TEXT OF INTERVIEW
Bill Radke: This week, Citibank backed away from some new fees. The bank had told customers they’d pay about nine bucks a month if their checking balance was less than $1,500. But New York Attorney. General Andrew Cuomo said no, no, Citibank, you didn’t give customers enough notice. So Citi agreed to keep those accounts free for a while. We’re joined by Los Angeles Times business columnist David Lazarus. Good morning, David.
David Lazarus: Good morning.
Radke: So is this the kind of bank fee that the president wanted to stop with the Consumer Financial Protection Agency?
Lazarus: This is the kind of bank fee that the Consumer Financial Protection Agency would look very closely at — if it existed, and it’s looking increasingly like that’s not going to happen.
Radke: Well why is that?
Lazarus: Well obviously, the president is a bit on the ropes. He just said that his new focus is jobs, jobs, jobs. And that’s great, but it makes a lot of his other big-ticket policy agenda items, well, tougher to bring around. Primarily because the banking industry was up in arms about the idea of a new regulator stepping in and watching them play in the sandbox has lobbied fiercely against this thing. And now most of the backers in Congress are now backing away.
Radke: I’ve noticed banks seem to be picking up their credit offers lately. I’m opening my mail over the recycling bin and the shredder.
Lazarus: You and most of us. And it’s interesting because this is a real subtle economic indicator, but it kind of tells you that the banks are back and they want to woo you back in with offers of easy credit. In fact, a market researcher called Mintel Comparemedia, which looks after all these solicitations, says that in the last three months of 2009, the number of solicitations that went out rose 47 percent from the quarter before. Now topping the list was Capitol One; their solicitations more than tripled.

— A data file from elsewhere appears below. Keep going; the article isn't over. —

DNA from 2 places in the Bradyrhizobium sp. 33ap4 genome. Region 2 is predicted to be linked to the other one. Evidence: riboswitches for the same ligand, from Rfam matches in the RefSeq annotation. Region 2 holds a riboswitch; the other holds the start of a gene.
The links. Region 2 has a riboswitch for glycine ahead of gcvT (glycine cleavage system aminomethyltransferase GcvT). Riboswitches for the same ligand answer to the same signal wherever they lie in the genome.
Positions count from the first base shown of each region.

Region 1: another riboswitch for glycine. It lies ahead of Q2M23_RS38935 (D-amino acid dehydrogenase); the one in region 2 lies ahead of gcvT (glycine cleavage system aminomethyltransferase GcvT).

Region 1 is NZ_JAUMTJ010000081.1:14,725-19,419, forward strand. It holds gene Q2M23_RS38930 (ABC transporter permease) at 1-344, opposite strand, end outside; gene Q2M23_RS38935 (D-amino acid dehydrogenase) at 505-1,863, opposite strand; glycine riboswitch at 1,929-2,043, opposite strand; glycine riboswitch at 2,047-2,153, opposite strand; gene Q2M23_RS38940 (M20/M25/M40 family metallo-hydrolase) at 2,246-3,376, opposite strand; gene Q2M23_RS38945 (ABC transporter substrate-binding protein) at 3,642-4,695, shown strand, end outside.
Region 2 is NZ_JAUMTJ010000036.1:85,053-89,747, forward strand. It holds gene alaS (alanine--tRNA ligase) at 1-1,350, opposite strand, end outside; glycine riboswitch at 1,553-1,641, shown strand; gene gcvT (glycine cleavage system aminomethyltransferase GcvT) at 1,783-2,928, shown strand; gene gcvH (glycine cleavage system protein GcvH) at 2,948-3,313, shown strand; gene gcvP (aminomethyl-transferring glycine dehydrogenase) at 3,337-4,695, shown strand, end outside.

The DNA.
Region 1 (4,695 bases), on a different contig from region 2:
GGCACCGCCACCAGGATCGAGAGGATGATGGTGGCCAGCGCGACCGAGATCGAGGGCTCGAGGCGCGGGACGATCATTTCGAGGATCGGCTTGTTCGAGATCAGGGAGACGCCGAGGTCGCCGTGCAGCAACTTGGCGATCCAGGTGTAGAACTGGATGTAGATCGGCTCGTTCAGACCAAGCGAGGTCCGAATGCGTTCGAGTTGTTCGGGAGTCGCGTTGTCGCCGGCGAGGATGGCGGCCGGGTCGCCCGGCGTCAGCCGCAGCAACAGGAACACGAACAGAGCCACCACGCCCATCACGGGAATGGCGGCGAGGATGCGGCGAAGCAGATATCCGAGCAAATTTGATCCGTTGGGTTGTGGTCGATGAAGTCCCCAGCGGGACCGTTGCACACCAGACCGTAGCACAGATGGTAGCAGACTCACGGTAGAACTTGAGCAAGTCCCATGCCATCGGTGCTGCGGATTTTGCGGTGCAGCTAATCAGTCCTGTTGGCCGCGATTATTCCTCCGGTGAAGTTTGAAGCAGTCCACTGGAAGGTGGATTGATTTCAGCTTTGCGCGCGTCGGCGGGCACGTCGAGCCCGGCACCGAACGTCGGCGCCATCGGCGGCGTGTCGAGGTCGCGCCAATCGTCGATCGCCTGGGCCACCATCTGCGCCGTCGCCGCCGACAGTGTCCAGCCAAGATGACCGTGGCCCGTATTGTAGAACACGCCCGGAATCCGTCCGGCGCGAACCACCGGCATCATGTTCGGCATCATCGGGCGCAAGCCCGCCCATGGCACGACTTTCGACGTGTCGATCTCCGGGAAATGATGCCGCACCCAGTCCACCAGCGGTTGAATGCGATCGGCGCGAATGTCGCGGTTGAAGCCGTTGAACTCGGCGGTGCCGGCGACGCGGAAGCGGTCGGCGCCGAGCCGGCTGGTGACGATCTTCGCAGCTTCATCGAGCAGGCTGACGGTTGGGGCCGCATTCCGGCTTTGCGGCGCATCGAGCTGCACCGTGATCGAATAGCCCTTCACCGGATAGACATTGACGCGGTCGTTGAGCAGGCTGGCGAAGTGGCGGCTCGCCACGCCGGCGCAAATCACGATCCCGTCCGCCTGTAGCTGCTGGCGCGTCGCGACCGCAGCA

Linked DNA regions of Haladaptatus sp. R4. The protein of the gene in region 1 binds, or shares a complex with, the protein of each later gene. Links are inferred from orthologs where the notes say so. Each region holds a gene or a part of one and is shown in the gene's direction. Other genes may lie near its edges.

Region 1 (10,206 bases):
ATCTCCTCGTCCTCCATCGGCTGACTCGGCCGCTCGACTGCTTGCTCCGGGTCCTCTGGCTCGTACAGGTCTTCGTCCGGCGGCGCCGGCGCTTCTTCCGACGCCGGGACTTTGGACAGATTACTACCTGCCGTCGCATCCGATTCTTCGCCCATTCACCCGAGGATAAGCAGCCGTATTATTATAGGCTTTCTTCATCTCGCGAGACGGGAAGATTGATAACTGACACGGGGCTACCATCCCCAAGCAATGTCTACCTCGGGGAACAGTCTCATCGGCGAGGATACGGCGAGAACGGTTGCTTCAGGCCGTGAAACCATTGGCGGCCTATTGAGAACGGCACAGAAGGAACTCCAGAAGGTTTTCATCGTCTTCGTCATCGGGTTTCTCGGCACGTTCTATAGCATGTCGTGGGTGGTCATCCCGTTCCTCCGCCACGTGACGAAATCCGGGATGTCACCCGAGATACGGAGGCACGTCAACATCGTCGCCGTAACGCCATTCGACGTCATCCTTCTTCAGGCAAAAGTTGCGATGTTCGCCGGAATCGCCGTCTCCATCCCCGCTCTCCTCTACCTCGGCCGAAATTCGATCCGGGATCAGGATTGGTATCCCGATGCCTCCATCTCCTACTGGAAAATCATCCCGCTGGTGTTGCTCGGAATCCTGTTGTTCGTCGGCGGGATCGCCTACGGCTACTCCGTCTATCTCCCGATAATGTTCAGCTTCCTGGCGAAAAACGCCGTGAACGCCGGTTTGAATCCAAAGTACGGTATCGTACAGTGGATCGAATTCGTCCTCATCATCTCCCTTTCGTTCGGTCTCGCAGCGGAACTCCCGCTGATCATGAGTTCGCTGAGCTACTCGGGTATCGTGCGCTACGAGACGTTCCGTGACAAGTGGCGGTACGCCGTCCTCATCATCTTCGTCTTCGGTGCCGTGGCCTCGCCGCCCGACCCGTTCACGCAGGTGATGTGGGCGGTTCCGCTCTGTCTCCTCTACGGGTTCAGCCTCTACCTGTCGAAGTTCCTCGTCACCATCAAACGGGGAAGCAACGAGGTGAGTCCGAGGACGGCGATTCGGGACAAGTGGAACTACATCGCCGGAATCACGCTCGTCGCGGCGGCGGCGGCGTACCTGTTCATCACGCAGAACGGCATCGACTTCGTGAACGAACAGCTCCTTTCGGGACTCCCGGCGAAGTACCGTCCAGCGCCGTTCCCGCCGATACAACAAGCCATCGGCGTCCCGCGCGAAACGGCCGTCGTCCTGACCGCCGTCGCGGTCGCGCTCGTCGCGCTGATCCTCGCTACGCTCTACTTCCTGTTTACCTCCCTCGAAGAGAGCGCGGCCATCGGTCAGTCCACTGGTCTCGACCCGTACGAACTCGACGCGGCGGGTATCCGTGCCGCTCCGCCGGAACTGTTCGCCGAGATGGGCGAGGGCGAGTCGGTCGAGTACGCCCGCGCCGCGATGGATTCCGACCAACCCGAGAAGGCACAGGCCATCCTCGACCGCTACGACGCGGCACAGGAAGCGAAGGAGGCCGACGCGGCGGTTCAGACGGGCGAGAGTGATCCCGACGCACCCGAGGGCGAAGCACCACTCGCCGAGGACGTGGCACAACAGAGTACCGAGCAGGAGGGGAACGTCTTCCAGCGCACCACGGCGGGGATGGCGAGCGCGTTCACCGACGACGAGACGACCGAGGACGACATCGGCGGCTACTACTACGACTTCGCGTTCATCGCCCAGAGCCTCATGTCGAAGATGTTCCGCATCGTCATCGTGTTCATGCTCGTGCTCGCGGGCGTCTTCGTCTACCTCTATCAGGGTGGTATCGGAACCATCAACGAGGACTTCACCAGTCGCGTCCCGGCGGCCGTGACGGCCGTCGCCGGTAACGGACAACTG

Radke: I understand there’s a memo that surfaced that gives us an idea how this Consumer Financial Protection Agency might be sunk.
Lazarus: Republican pollster Frank Luntz penned a memo for his clients which I got my hands on, which offers talking points for talking this thing down. Let me give you an example of it: One of the things he recommends that critics say is, “We don’t need bigger government, what we need is a better approach that promotes accountability, responsibility and effective oversight.” And that’s great, until you realize he’s not proposing anything there. I mean it’s completely hollow words. I spoke with Luntz about that, and he says, “Well don’t underestimate the hostility people have towards bureaucrats.” And that’s where the spinmeisters are going.
Radke: Los Angeles Times business columnist David Lazarus. Thanks.
Lazarus: Thank you.
Radke: And you can catch David this weekend on Marketplace Money. He will be answering listener questions about personal finance and your life with dollar signs.
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